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Hypebeast Culture: An Introduction

The term ‘hypebeast’ means slightly different things to different people. For some, it’s a badge of honour - a label that affirms a person’s steadfast commitment to coolness. For others, hypebeast culture represents everything that’s wrong with streetwear. Read on to learn about the fashion phenomenon that’s known around the world as hypebeast culture.

The origins of hypebeast culture

At its origins, hypebeast is a derogatory term. A hypebeast is a person who lies and breathes fashion and gets most expensive, most ‘hyped’ streetwear. If every culture has its geeks, then hypebeasts, are the geeks of streetwear. A hypebeast is someone who gets sucked in and absorbed with all the latest drops from streetwear brands - often paying big money to get hold of the latest gear.

The other defining feature of a hypebeast is that they love their brands – and most importantly the logo on their clothes - to be seen. The clothes produced by hypebeast-type brands are intentionally conspicuous. Based on streetwear styles, they invariably feature big, bold logos that make it more about the brand than the cut, the style, or anything else. It’s almost a case of if the logo isn’t seen, then what’s the point?

The hypebeast blog 

The word hypebeast is also significant because it’s the name of an influential media site, which, at its origins, was all about hypebeast culture. In 2005, the underground blog known as HYPEBEAST was founded by Kevin Ma. At the time, it was difficult to find information about exclusive sneaker drops, so the site proved to be a useful resource for fashion-obsessed youth.  

After attracting the attention of hip-hop artist Lupe Fiasco, and eventually Kanye West (the site even got a mention in one of Kanye’s tracks) the once underground blog was propelled to international renown. In recent years, the blog - now a fully-fledged media site - has branched out from its origins to cover other aspects of fashion and culture. But it remains true to hypebeast culture, covering product drops from all the brands that hypebeasts rave about.

hype, fashion, launch, supreme

Hypebeast and status

Hypebeasts are primarily interested in the most expensive streetwear brands on the market. This means that hypebeast culture clearly carries an aspirational element. In theory, it symbolises self-made success, rising from humble origins on the streets. But for many, that narrative has long gone, and hypebeast fashion has just become a generic status symbol that’s lost much of its authenticity. It still clearly serves the function of a status symbol though & shows that the person who owns it can afford it.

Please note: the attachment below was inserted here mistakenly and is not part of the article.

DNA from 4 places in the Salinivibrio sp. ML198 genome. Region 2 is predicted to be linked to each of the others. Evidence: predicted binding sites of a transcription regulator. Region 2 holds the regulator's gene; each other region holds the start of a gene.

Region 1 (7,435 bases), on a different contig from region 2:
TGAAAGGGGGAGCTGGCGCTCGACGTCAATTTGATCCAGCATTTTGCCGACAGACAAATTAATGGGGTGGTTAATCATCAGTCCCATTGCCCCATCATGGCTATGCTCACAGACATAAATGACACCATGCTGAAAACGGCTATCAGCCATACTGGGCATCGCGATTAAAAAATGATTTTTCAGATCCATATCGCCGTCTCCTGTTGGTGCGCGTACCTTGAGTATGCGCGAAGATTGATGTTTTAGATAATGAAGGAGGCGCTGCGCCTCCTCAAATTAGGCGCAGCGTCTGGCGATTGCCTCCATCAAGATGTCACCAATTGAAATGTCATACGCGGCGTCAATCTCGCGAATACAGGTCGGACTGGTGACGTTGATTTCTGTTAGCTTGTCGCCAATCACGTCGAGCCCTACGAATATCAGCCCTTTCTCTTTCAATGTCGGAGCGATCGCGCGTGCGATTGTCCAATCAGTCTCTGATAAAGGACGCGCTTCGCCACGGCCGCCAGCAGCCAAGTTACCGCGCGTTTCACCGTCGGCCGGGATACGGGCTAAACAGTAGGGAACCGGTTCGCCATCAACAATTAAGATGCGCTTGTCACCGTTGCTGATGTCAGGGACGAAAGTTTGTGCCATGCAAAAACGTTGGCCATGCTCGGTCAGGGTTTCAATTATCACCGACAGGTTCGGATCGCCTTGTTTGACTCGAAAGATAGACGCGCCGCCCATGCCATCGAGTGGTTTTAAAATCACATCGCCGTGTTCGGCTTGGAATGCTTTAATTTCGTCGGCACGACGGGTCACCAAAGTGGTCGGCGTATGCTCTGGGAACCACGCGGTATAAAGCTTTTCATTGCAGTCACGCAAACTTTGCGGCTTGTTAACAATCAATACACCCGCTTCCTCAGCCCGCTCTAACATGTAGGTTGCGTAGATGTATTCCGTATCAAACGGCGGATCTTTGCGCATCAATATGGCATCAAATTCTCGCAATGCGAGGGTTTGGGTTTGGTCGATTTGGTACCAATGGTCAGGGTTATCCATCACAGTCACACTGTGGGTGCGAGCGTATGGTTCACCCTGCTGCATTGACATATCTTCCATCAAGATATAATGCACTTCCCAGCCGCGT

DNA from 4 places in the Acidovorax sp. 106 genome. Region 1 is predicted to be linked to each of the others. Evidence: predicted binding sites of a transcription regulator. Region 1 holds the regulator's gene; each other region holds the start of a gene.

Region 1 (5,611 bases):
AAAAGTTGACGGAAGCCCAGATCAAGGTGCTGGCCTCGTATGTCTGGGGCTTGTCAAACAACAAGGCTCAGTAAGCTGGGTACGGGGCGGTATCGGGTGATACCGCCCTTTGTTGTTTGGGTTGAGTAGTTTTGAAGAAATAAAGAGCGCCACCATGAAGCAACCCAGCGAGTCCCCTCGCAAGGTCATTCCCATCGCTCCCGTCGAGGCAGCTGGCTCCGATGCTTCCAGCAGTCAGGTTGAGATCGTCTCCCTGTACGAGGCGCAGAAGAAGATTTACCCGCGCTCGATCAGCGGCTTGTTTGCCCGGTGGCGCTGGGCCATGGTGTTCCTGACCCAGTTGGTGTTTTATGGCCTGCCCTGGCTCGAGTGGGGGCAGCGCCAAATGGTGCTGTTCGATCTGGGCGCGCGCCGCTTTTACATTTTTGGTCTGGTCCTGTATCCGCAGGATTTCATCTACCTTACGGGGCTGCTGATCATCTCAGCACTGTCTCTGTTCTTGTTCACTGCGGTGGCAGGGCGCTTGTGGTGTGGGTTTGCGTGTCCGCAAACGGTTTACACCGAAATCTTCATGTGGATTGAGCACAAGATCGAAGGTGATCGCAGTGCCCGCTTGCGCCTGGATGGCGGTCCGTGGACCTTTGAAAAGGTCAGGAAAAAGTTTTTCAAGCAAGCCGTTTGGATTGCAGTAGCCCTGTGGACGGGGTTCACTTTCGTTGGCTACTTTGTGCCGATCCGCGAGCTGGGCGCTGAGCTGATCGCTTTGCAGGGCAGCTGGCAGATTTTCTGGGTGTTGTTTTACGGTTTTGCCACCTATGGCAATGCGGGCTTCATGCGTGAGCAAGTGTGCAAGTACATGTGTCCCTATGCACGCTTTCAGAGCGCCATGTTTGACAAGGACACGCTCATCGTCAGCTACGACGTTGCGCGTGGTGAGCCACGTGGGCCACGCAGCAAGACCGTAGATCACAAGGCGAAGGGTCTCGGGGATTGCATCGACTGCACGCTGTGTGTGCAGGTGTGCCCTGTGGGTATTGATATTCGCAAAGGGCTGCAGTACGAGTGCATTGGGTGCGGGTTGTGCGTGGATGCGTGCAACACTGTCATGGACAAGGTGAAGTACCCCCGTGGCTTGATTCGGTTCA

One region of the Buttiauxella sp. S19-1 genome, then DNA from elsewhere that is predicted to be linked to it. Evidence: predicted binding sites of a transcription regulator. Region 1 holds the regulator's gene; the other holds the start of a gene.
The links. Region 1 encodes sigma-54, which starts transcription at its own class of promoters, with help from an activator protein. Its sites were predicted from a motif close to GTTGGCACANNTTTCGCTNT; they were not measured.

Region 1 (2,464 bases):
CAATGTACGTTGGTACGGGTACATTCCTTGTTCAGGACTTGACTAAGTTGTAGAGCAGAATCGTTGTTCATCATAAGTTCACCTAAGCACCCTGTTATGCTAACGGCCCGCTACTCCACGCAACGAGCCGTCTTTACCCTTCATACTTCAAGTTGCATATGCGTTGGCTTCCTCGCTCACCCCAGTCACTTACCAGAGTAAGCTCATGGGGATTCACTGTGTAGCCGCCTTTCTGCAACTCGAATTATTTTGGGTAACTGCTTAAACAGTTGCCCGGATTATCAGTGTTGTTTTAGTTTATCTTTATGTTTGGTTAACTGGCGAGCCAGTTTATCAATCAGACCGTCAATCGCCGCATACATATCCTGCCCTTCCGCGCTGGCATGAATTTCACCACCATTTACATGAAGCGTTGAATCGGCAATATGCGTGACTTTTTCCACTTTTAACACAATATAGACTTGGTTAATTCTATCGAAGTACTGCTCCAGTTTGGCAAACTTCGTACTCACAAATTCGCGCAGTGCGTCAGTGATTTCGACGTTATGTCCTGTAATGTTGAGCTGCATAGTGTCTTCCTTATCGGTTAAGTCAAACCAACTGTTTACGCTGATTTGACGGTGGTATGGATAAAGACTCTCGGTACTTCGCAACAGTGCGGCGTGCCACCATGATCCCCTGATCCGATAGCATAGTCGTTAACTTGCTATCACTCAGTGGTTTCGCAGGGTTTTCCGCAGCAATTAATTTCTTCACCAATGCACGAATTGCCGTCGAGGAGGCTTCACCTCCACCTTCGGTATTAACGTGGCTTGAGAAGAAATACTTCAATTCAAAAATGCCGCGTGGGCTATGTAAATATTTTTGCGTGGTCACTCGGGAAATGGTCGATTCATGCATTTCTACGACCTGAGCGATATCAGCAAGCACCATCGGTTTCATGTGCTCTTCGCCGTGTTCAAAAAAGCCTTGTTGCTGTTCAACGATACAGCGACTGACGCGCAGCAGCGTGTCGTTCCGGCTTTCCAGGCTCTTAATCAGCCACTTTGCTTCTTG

It’s for this reason that streetwear, and hypebeast culture in particular, occupy a fascinating space in culture today. The roots of hypebeast culture come from streetwear. But what happens when a streetwear brand becomes a multinational brand? And what happens when a streetwear brand uses exclusivity to drive prices up? The answer is that a swathe of young men and women, looking to establish a sense of identity, and looking for symbols to affirm their place in the world, latch onto it.

There’s nothing wrong with status symbols, and there’s certainly nothing wrong with aspiration. But the most common critique you’ll hear of hypebeast culture is that hypebeasts are ultimately being mugged off by the brands they love so much. You might imagine that everyone understands that fashion brands are profit-driven enterprises. But hypebeasts seem to lack a certain level of awareness about their relationship to the brand. Looking at it one way, hypebeasts spend a lot of money to become walking billboards.

Hypebeast vs streetwear?

When you think about the origins of streetwear - which is about individuality and self-expression - the idea of today’s hypebeast culture can seem almost unrelated. How did we get here, and how will streetwear and hypebeast culture co-exist in the future?

It’s clear that streetwear means different things to different people. And the words ‘hypebeast’ and ‘streetwear’ don’t belong to anyone, so no one gets to define it. It may have come from the streets, but now it’s out there in the open, and in the global marketplace. That means it’s up for the taking for anyone who wants to have a say.

What you wear should be a way to express yourself, and whether you find that through colours, cuts, textures, or the brands you wear is fine - they’re all ways of expressing your individuality and style. But just remember that hypebeasts tend to be followers. A hypebeast hangs on every word of their favourite brands. As a result, maybe don’t expect hypebeasts to be as individual as those at the forefront of fashion culture.

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